The death of performance reviews may be highly exaggerated. When big organizations like Accenture proclaimed the elimination of performance reviews in that organization, a collective sigh of relief could be heard around the world. Yay! We thought there would be no more of the charade of managers trying to guess what we really contributed to the organization. No more stress, we thought, about the entire review process and whether or not we would be placed on double secret probation. The elimination of the review process was, we thought, the beginning of a sea change in employee engagement.
Alas, it was not to be. Like the game of Whac-a-Mole, performance reviews continue to pop up in some organizations. In other organizations, they never went away.
HR professionals roll their eyes at the thought of eliminating reviews. Reviews can protect the organization from litigation. Yet, most HR people I know dread the entire process. Butthead managers still hold onto reviews as a way to fire people and keep them worried about job security. Analysts who understand bell curves continue to work on spreadsheets to determine who is contributing and who is not. But cutting annual performance reviews out of the organizational psyche continues to make a ton of sense. It makes business sense and, why do something year after year that everyone hates?
The business case for killing performance reviews requires only back of the envelope analysis. It is called simple arithmetic. Take people’s salaries and come up with an hourly rate. Then, multiply the number of hours that the organization spends on the review process. The answer will be a reason to kill the process. In many organizations, the time devoted to performance reviews shuts down the plant. Nothing happens while people wait to be evaluated at the expense of customers and others.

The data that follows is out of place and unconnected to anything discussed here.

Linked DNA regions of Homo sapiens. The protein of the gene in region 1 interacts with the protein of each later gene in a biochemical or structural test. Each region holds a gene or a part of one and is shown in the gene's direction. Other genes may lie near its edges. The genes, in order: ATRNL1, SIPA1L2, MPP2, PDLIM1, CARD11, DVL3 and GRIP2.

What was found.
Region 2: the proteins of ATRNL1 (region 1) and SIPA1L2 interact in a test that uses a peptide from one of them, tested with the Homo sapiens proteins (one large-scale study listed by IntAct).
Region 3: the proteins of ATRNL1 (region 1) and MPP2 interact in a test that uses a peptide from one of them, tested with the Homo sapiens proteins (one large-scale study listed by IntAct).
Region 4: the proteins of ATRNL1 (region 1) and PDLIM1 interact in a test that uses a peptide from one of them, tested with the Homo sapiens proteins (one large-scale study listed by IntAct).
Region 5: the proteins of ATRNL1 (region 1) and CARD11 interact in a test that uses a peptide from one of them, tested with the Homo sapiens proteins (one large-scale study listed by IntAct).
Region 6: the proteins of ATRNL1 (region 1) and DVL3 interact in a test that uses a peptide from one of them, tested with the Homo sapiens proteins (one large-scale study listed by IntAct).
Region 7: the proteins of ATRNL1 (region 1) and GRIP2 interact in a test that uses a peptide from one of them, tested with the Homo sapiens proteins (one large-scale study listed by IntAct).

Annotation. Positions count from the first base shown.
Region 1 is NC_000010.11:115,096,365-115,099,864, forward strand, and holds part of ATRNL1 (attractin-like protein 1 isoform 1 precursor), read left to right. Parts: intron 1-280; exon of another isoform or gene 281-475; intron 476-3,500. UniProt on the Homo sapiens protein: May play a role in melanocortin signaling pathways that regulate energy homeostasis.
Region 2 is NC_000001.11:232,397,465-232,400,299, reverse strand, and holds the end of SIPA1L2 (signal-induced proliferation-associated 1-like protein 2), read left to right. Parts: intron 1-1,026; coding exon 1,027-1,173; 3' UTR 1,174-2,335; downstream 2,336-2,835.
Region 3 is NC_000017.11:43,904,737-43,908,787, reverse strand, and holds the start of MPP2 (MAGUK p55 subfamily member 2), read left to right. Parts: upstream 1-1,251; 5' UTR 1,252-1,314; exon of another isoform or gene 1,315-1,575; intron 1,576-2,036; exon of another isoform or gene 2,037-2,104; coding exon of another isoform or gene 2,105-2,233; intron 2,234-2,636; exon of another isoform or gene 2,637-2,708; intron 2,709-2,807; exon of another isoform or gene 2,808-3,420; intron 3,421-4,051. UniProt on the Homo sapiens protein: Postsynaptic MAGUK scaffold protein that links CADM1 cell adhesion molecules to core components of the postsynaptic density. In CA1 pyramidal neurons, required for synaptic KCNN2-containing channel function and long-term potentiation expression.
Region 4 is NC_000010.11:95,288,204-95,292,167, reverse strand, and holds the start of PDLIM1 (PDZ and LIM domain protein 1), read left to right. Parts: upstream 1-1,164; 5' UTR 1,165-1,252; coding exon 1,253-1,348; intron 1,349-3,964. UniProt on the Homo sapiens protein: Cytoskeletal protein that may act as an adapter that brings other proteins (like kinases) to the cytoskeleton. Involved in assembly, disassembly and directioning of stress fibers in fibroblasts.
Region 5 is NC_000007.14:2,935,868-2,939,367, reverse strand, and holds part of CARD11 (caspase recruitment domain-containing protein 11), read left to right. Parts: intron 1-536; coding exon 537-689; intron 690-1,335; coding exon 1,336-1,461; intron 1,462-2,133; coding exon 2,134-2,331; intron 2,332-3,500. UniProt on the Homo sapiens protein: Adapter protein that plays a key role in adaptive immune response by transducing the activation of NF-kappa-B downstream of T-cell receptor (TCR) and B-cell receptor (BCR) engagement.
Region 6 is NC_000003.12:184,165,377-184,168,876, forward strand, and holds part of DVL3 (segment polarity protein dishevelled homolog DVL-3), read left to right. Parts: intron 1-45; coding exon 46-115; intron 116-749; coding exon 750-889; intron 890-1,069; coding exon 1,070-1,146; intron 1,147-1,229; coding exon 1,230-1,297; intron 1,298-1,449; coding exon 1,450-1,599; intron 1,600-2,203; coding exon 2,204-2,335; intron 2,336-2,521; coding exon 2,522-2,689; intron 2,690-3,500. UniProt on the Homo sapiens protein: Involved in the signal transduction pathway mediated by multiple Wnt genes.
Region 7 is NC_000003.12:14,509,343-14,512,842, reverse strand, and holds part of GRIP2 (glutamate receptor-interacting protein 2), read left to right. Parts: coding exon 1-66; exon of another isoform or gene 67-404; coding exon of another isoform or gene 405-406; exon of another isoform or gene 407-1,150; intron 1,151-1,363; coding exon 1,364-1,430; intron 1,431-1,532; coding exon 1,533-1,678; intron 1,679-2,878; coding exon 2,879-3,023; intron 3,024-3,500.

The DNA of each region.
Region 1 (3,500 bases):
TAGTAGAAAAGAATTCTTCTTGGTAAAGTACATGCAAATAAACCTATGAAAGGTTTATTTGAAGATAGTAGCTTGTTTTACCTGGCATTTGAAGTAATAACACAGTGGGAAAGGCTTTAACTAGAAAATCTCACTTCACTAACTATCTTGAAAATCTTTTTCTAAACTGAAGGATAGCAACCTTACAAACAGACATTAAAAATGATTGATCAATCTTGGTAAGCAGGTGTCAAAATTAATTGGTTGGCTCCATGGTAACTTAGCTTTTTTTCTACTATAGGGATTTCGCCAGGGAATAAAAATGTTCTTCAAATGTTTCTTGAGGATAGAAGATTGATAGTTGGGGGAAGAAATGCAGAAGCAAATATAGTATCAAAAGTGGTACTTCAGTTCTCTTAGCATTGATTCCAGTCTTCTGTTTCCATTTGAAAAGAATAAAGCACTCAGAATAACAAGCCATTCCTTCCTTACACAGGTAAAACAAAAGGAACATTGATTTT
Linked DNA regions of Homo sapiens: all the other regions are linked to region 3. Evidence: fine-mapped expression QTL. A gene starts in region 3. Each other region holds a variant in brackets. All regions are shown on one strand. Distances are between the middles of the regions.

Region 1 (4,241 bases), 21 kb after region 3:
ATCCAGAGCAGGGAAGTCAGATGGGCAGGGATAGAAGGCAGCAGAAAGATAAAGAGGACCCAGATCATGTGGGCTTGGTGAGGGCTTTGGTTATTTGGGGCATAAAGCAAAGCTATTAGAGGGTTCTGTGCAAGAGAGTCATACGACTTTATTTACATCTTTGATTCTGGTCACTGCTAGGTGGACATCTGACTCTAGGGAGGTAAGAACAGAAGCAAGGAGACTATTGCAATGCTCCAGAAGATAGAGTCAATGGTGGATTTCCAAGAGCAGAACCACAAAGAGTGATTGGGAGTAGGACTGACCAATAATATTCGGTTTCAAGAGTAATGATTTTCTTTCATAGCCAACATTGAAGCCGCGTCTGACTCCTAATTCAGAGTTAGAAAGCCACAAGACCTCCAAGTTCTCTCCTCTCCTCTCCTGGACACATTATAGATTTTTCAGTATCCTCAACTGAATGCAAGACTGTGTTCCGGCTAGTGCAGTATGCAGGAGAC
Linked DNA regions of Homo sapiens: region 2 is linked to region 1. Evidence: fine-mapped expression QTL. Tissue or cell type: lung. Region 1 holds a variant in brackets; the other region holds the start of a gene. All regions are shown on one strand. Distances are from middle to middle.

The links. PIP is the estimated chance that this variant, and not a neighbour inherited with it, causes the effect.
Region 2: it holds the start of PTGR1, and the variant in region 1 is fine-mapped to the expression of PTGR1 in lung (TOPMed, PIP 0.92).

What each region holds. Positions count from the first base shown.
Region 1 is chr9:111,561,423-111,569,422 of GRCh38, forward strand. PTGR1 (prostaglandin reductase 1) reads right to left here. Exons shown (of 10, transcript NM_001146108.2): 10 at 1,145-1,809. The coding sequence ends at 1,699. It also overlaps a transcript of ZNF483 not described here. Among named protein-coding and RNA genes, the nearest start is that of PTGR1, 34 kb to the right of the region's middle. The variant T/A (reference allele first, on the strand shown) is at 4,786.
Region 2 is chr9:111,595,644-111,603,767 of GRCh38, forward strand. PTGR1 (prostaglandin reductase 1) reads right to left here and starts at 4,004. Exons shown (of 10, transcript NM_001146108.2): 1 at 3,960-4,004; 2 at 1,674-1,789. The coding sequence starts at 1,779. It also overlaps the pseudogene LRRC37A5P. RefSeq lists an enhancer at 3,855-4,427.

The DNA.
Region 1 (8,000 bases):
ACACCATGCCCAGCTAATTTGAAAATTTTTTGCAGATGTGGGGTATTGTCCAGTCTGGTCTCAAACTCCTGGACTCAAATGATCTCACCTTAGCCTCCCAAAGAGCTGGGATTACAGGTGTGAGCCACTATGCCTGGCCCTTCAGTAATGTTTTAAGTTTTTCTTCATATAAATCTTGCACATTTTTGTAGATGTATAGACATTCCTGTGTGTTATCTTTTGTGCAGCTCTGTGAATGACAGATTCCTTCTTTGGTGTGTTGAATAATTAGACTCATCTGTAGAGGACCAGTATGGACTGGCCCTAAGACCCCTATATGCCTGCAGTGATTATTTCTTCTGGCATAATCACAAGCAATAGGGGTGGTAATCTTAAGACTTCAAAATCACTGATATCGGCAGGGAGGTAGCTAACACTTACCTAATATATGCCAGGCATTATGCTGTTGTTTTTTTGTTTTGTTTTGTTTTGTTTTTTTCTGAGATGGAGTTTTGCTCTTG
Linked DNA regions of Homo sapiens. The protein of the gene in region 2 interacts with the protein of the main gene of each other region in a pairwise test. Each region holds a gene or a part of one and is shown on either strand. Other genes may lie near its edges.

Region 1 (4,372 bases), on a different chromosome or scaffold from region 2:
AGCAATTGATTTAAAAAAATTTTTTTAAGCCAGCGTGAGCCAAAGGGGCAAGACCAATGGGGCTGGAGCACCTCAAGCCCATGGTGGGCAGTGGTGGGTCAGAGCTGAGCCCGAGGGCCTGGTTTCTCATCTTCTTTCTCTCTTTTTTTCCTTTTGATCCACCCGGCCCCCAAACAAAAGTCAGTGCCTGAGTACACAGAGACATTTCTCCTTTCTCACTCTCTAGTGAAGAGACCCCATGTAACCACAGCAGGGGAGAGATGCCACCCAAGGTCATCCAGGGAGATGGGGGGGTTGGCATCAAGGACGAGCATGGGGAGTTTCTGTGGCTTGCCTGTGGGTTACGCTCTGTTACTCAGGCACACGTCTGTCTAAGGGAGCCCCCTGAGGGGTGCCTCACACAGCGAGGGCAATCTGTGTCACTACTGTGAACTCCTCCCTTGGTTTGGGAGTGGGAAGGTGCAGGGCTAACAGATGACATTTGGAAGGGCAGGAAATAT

What is maybe more important than the business case is the logic and emotion associated with the review. Why continue a practice that no one likes, is seen as an annual ritual of pain, and may or may not be effective? A culture that continues to do things that no one wants to do is a culture that needs to ask hard questions like, “Why are we doing this?” If the answer is truthful the culture can change. The annual review is a prime target.
This is not to say that feedback is not a good thing. We should all look for some sort of feedback every day. The best source of feedback is our own inner self. People generally know how they perform and what should be improved. Feedback is still critically important.
We should ask others for feedback too, but that doesn’t have to be in a formal review situation. The best feedback is usually in the hallway after a presentation or in the car on the way home from a sales call or after a meeting. Listen to that feedback and add your own inner analysis and you will be a better performer.
No matter the case, I know performance reviews are not dead. In most organizations they are very much alive and well so I have a suggestion. Instead of a painful process, every one should complete a 3×5 card with one question on it: How did you make this place better?
The answers might be a pleasant surprise to everyone.